There are numerous reports of the successful use of TADs and other Ads in the management of both types of CPS. Detailed discussion of them is beyond the scope of this report; however, there are many good reviews and books on the subject.[2,13-18] The discussion here is focused mainly on the treatment of FM, although much of it is applicable to the treatment of other CPSs as well.


Absorption, distribution, metabolism, and excretion of TADs are highly variable among individuals and may vary as much as 50-fold for both amitriptyline and doxepin.[19] Some of this variability seems to be genetically controlled but, in any case, requires close attention to the initial drug treatment, dosage, and rapidity of altering the dosage.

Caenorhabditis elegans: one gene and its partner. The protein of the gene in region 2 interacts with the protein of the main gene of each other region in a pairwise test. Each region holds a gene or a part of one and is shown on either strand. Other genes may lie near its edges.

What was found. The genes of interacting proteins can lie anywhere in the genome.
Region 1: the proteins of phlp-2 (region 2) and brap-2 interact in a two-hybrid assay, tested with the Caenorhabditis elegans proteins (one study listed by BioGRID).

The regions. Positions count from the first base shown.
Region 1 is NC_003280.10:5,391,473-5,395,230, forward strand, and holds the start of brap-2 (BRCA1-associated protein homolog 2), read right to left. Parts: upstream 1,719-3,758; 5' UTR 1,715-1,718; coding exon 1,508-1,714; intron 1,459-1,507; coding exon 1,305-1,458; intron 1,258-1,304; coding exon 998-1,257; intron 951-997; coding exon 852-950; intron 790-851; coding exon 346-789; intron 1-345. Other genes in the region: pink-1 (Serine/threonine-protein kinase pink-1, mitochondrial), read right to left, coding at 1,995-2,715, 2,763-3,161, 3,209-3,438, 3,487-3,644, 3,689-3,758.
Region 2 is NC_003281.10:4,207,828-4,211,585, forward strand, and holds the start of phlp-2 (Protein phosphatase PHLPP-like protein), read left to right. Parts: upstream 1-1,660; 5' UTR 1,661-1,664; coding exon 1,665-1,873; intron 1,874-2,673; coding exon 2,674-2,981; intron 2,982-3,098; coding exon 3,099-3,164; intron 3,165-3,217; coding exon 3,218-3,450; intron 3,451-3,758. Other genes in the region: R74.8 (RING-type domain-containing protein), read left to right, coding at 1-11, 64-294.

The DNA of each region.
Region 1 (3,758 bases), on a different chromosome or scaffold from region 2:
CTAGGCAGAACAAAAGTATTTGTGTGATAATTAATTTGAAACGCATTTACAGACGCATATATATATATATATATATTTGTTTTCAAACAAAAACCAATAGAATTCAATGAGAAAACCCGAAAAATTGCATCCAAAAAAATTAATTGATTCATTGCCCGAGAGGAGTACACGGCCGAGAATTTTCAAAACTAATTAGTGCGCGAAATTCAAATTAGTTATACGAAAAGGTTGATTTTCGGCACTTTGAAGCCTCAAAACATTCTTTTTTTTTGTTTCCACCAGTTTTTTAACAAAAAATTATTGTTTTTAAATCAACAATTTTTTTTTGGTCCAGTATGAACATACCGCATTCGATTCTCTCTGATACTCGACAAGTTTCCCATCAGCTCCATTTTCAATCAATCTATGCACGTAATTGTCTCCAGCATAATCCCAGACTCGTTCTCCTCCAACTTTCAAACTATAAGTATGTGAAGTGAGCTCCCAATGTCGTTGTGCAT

The psychopharmacologic effects of TADs are quite different in normal as opposed to depressed individuals. While they cause mood elevation in depressed patients, they do not produce euphoria in normal persons but rather a mild dysphoria and more intense and noticeable anticholinergic effects.

The pharmacokinetics and pharmacodynamics of TADs have a great influence on how they are best used. Their onset of action of a single dose is variable but slow and usually ranges from 2 to 3 hours. A peak plasma concentration is achieved between 3 and 8 hours. A plasma half-life ranges from 10 to 20 hours for a single dose. Metabolism occurs in the liver with excretion by the kidneys. Many TADs have active metabolites (eg, nortriptyline hydrochloride from amitriptyline and nordoxepin from doxepin) that may further prolong their action–in some cases, up to several days.